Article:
JULIUS CAESAR

(Film Score Monthly)

In the comprehensive liner notes that accompany Film Score Monthly's superb release of the entire Miklos Rozsa score for JULIUS CAESAR, they generously mention the fact that "the complete score was re-recorded in 1995 by Intrada Records with Bruce Broughton conducting ----- and we recommend their CD for listeners wishing to hear a modern stereo recording of this classic music."  For me, though, the only value in listening to the Broughton version is that it confirms what I have always believed : that it is impossible to convey the essence, power, and spirit of just two of the great Golden Age composers in a re-recording -- Alfred Newman and Miklos Rozsa. (Even the legendary 70's re-recordings produced by George Korngold and conducted by Charles Gerhardt, as well as the equally celebrated Elmer Bernstein re-recordings that had done exemplary justice to the works of Steiner, Waxman, Tiomkin,  and scores of others totally dropped the ball when faced with the daunting works of Newman and Rozsa. Indeed, only one man successfully re-recorded the Rosza scores ---- Rosza himself!) Trying to compare the misguided Muir Matheson British version of KNIGHTS OF THE ROUND TABLE with the Rozsa tracks released last year by FSM further illustrates and amplifies my contention.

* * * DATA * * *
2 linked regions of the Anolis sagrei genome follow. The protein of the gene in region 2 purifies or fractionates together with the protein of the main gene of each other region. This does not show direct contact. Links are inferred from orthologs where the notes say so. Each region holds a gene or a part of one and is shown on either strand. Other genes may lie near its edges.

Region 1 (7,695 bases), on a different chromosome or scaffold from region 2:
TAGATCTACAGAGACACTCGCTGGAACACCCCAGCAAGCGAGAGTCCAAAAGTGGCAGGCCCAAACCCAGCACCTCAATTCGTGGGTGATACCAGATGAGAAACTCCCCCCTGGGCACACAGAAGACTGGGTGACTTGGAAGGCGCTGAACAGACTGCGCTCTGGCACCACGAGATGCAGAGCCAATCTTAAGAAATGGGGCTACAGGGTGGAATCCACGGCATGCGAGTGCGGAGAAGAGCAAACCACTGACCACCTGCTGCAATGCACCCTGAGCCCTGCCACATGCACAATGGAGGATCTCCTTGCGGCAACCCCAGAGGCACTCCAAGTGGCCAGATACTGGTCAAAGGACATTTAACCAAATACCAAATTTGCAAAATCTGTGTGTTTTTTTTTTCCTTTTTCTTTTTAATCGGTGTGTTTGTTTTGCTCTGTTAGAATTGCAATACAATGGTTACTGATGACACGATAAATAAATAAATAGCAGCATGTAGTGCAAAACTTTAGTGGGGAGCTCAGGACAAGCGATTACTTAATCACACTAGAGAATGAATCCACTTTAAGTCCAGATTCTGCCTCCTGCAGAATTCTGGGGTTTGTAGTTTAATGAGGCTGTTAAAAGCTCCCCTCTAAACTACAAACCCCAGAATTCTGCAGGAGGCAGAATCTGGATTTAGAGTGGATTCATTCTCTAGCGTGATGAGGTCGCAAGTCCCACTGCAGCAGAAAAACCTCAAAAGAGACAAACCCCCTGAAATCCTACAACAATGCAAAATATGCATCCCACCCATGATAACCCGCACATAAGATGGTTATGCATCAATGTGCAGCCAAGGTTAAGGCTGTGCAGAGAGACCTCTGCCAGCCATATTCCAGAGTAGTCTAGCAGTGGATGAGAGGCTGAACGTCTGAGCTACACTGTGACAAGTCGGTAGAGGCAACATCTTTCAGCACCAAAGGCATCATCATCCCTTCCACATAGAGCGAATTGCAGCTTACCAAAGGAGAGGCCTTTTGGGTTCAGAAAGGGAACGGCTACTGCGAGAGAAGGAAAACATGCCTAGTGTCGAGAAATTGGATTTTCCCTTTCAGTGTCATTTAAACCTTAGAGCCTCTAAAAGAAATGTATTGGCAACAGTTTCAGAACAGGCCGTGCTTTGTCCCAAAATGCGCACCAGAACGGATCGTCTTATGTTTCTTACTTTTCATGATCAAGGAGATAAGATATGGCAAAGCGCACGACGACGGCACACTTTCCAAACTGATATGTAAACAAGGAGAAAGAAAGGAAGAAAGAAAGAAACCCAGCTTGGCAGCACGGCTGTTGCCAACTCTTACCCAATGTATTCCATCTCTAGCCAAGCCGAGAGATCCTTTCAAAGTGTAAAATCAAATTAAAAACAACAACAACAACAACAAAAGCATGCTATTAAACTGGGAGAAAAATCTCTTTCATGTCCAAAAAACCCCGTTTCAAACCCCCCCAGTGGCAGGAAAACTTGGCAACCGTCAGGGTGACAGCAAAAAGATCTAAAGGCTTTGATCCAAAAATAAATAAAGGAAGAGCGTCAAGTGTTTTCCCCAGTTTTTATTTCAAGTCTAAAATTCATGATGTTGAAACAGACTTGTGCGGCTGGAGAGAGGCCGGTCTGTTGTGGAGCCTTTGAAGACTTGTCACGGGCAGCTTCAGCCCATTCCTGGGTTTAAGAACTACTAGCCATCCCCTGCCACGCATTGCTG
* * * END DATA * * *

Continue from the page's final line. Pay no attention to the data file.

It goes without saying that FSM's JULIUS CAESAR release is a cause for celebration, for here, finally, we can listen to  this great score in all its majestically dramatic splendor. So fine is this work that it single-handedly justified the controversial, and to many, wrong choice to film CAESAR in shadowy black and white by creating a soundtrack that combined the elements of pageantry and film noir. (At the time director Joseph L. Mankiewicz said "I've never seen a good, serious dramatic movie in color " ---- that sweepingly absurd  statement would soon be contradicted by Mankiewicz himself, who would go on to direct such films as THE BAREFOOT CONTESSA and SLEUTH, as well as many others, in color!)

An even more pronounced miscalculation occurred when M.G.M jettisoned the excellent Rozsa overture in favor of the Johnny Green conducted Tchaikovsky CAPPRICIO ITALIEN short. The egregiousness of that ridiculous decision is immediately and glaringly apparent when one hears the overture in its entirety as included in the FSM release, for it magnificently sets the stage for the dramatic events about to unfold, as well as preparing us for one of the finest  Rozsa scores ever. Hail CAESAR, indeed!   

--DICK DINMAN

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